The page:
Shingen TAKEDA brought invasion into Shinano at full swing. Backed up by the alliance of three countries, Kai, Sagami and Suruga, he began to attack Suwa and the Ogasawara clan and Murakami clan were ousted and Shinano became territory of the Takeda clan. Shingen occupied the position of Shinano shugo and repeated confrontation between Kai and Echigo (battles of Kawanakajima) with the Nagao/Uesugi clan in Echigo, that supported gozoku of the northern Shinano. In the late stage of Shingen's time, the strategy was changed from advancing northward to advancing southward and he invaded into Suruga and confronted with the Oda and Tokugawa clans in Owari and Mikawa. In the last stage of Shingen's time, they carried out the strategy to advance westward, but it was discontinued on its way because of Shingen's death. In Katsuyori TAKEDA's time, commotion in the territory occurred because of the defeat in the Battle of Nagashino and the Takeda clan was ruined by the attack by the allied forces of the Oda and Tokugawa clans and gozoku in Shinano rendered homage and service to the Oda clan.

As the Takeda clan was ruined, Kai and Shinano were distributed to vassals of the Oda clan. When Kai and Shinano became vacant because of the Honnoji Incident (the Raid on the Honno-ji Temple (in 1582, in which Nobunaga ODA was killed)), the Tenshojingo War by the Tokugawa clan and Gohojo clan occurred with respect to the former territory of the Takeda clan and the Tokugawa clan, that won the War, obtained Kai and Shinano. When the Tokugawa clan was shifted to Kanto by the Toyotomi government, gozoku in Shinano also moved to Kanto. Among them, there are cases where a former vassal of the Takeda clan became a modern daimyo like the Sanada clan. There were many families which were given important positions under the Tokugawa government as seen in the fact that the Hoshina clan was inherited by Masayuki HOSHINA, who was an illegitimate child of the shogun, Hidetada TOKUGAWA, and the Ogasawara clan was given Buzen Kokura to keep an eye on Kyushu.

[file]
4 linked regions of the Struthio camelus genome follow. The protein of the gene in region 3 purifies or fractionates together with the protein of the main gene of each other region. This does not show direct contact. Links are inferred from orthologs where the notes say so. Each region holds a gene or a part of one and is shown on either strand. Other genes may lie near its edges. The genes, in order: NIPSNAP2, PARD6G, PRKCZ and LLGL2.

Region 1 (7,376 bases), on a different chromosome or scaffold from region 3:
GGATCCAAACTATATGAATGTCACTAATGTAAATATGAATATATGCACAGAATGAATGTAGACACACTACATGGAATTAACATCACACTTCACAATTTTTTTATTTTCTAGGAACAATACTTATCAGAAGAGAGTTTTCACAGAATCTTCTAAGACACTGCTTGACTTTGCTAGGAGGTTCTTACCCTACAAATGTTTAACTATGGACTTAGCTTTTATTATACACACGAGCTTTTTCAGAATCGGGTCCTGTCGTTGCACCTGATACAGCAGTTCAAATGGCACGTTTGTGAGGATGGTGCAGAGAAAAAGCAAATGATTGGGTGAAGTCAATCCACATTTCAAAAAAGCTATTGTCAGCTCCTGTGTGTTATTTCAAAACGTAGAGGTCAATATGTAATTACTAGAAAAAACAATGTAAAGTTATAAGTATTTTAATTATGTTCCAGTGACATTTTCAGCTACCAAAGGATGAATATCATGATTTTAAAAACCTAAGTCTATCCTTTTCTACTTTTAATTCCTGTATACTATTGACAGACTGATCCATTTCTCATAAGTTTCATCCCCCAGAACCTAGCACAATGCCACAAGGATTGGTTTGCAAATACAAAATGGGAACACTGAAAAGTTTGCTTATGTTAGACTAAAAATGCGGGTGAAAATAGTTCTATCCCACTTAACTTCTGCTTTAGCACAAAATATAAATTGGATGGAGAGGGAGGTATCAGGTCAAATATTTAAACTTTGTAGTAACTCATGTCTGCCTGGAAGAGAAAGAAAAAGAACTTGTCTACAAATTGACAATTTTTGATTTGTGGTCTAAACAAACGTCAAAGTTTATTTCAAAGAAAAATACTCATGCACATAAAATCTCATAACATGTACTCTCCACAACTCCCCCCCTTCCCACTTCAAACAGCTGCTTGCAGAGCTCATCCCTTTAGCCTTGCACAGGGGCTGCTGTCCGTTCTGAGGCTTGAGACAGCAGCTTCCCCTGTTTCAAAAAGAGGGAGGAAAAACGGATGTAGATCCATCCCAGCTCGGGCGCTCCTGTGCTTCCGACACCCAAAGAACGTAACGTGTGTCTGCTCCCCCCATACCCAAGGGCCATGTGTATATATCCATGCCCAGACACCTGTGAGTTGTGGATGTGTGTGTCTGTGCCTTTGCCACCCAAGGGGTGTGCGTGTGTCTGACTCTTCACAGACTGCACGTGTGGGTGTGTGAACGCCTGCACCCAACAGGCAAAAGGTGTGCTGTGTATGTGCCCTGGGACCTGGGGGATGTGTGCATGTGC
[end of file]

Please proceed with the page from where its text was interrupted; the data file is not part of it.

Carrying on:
The Echigo Province was governed by the Uesugi (Nagao) clan, the Kaga Province by ikko ikki (the uprising of Ikko sect followers), the Noto Province by the Hatakeyama clan, the Echizen Province by the Asakura clan, and the Ecchu Province by the Jinbo clan, Shiina clan and so on. In the Echigo Province, shugodai, the Nagao clan, assumed the real power and gave birth to Kenshin UESUGI and almost took control of the Hokuriku Region by 1576.